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How Long Does an Undergraduate Degree Take?

by Douglas Mikutel

Education requires a significant investment of time. Before starting an undergraduate degree program, students will want to know how much time it will take to complete the program. The time to degree completion will depend on how many courses the student takes each term and the type of degree program entered.

How Long Does an Undergraduate Degree Take?

The typical undergraduate bachelor’s degree will take four years of full-time study to complete. There are a number of issues to consider such as the number of terms in the academic calendar and how many credits to take each term. A traditional school will generally expect students to take 15 credits each fall and spring semester to earn 120 total credits for the degree. Taking courses for a total of eight semesters (four in fall and four in spring) without taking courses in the summer, will require four years of studies for the traditional student. Students at non-traditional schools may take courses with a different term length, and during more terms beyond the traditional fall, spring and summer academic calendar.

The Traditional, Bricks-and-Mortar Institution

While traditional schools may expect students to take 15 credits in each fall and spring term, taking additional or summer term courses may decrease time to graduation. Transfer credit from other institutions, advanced standing or credit from standardized testing may tend to reduce time to graduation. Failing courses, changing majors or taking courses that do not count toward the degree program can extend the time to degree. Schools provide academic advising to help keep students on target or minimize time to graduation.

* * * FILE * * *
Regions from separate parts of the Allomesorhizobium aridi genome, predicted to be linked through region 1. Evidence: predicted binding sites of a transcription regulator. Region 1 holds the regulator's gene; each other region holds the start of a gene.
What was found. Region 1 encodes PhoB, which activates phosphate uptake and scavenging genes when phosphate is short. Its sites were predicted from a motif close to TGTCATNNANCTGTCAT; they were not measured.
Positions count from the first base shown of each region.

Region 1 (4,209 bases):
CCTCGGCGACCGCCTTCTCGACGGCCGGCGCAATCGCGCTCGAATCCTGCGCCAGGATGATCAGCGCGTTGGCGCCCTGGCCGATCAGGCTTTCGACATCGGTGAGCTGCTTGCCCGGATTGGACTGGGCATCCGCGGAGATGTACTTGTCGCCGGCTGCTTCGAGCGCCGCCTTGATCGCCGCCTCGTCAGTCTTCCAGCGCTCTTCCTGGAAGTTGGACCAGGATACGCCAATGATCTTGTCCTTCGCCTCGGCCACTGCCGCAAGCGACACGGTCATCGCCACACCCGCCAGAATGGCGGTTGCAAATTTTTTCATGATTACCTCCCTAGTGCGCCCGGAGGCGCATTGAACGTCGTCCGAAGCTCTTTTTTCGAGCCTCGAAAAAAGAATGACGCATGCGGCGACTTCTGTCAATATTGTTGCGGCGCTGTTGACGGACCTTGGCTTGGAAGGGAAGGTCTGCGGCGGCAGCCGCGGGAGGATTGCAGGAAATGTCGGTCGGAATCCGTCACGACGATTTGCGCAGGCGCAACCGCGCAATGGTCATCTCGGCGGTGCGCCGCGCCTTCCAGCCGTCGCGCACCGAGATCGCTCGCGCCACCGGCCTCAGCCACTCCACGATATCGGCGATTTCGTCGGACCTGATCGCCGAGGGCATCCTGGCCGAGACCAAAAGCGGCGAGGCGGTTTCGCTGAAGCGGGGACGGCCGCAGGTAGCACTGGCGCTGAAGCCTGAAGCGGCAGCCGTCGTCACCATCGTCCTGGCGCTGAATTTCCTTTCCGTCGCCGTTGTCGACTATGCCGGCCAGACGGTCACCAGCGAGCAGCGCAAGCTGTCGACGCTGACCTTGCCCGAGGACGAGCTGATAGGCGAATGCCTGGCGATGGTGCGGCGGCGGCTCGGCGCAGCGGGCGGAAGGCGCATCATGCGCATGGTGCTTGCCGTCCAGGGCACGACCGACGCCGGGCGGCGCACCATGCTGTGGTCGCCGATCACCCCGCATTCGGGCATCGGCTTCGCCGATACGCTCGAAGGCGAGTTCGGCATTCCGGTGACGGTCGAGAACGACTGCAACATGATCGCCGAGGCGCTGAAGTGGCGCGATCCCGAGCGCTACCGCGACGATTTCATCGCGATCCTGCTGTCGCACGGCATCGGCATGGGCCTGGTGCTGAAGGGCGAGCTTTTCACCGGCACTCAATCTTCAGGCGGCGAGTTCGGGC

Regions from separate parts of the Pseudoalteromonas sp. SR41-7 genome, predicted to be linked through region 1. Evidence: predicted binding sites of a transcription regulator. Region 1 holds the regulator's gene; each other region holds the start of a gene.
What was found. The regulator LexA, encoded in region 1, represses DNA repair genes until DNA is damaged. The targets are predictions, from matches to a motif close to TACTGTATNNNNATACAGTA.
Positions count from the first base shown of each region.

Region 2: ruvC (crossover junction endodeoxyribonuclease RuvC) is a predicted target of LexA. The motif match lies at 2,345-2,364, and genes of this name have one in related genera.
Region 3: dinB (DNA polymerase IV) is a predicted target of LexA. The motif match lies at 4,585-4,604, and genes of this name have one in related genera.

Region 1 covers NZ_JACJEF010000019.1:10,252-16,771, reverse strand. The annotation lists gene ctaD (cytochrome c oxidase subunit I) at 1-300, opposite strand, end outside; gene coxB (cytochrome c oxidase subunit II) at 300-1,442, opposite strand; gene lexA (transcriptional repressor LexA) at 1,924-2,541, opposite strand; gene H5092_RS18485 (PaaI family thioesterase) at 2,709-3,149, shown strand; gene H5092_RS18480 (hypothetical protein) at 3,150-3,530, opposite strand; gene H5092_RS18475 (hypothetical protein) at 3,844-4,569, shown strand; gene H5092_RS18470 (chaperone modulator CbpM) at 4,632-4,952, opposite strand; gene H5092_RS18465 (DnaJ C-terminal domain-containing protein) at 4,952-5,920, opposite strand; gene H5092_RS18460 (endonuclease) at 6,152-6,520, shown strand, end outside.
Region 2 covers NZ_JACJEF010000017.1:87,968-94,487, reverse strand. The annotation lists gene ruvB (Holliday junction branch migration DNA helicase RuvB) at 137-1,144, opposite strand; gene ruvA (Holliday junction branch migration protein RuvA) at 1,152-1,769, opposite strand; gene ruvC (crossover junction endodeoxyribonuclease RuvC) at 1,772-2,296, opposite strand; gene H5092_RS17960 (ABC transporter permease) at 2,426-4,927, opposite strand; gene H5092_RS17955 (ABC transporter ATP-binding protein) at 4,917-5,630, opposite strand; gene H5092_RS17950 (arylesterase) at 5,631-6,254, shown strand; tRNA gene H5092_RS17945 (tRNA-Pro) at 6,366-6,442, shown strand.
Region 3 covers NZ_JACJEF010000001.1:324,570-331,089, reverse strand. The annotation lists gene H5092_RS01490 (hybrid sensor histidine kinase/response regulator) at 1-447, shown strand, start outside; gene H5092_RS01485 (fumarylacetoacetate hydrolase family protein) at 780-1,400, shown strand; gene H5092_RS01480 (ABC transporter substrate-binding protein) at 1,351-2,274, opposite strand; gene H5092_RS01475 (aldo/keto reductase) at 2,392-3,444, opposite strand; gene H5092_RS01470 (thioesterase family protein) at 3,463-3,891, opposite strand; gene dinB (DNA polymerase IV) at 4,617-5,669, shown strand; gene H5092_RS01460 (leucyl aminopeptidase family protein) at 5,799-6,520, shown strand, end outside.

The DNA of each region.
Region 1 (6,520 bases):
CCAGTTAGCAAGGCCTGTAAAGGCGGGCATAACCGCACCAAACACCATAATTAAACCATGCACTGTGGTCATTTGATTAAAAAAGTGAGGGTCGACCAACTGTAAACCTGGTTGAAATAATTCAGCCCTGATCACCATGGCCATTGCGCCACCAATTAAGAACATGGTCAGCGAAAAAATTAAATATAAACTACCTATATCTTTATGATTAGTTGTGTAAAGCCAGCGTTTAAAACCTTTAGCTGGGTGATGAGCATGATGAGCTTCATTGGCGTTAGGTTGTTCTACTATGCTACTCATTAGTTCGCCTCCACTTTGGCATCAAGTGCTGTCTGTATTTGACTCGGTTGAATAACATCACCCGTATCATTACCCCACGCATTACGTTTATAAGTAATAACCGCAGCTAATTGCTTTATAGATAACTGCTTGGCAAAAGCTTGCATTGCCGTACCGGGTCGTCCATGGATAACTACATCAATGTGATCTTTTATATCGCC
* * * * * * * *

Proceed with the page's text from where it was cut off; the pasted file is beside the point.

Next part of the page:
The Online or Non-Traditional Institution

Alternative calendars at online and non-traditional schools often use five-, eight- or nine-week terms. These alternative calendars help students to minimize overlapping classes and maximize the number of classes completed during the academic year. For example, a school offering classes every month with eight-week terms may allow for students to take up to 20 courses in the span of one year and never have to take more than four overlapping classes at any given time. By offering more terms, non-traditional schools may help decrease the time it takes to earn an undergraduate degree from the traditional four years.

Discuss Earned Credit and Time to Degree Before Enrolling

Ultimately, the time to degree completion depends upon the academic calendar of the school and how quickly students can earn credit. Students transferring-in previous credit may reduce the time to graduation. Students should discuss the award of previous learning, testing or professional experience before enrolling. Students with military experience, for example, may be eligible for advanced standing through service schools, rates and ranks. Students with CLEP, Advanced Placement or other standardized testing scores may be awarded credit toward the degree as well. It is important to find out about the policies of any school and discuss all possibilities of being awarded credit before enrolling.

About the Author

Douglas Mikutel has worked in several educational institutions fulfilling roles in management, student services and instruction. Dr. Mikutel completed his PhD in history and philosophy of Education at Florida State University. He is an adjunct assistant professor at Embry-Riddle Aeronautical University – Worldwide, but instructs for several other schools.

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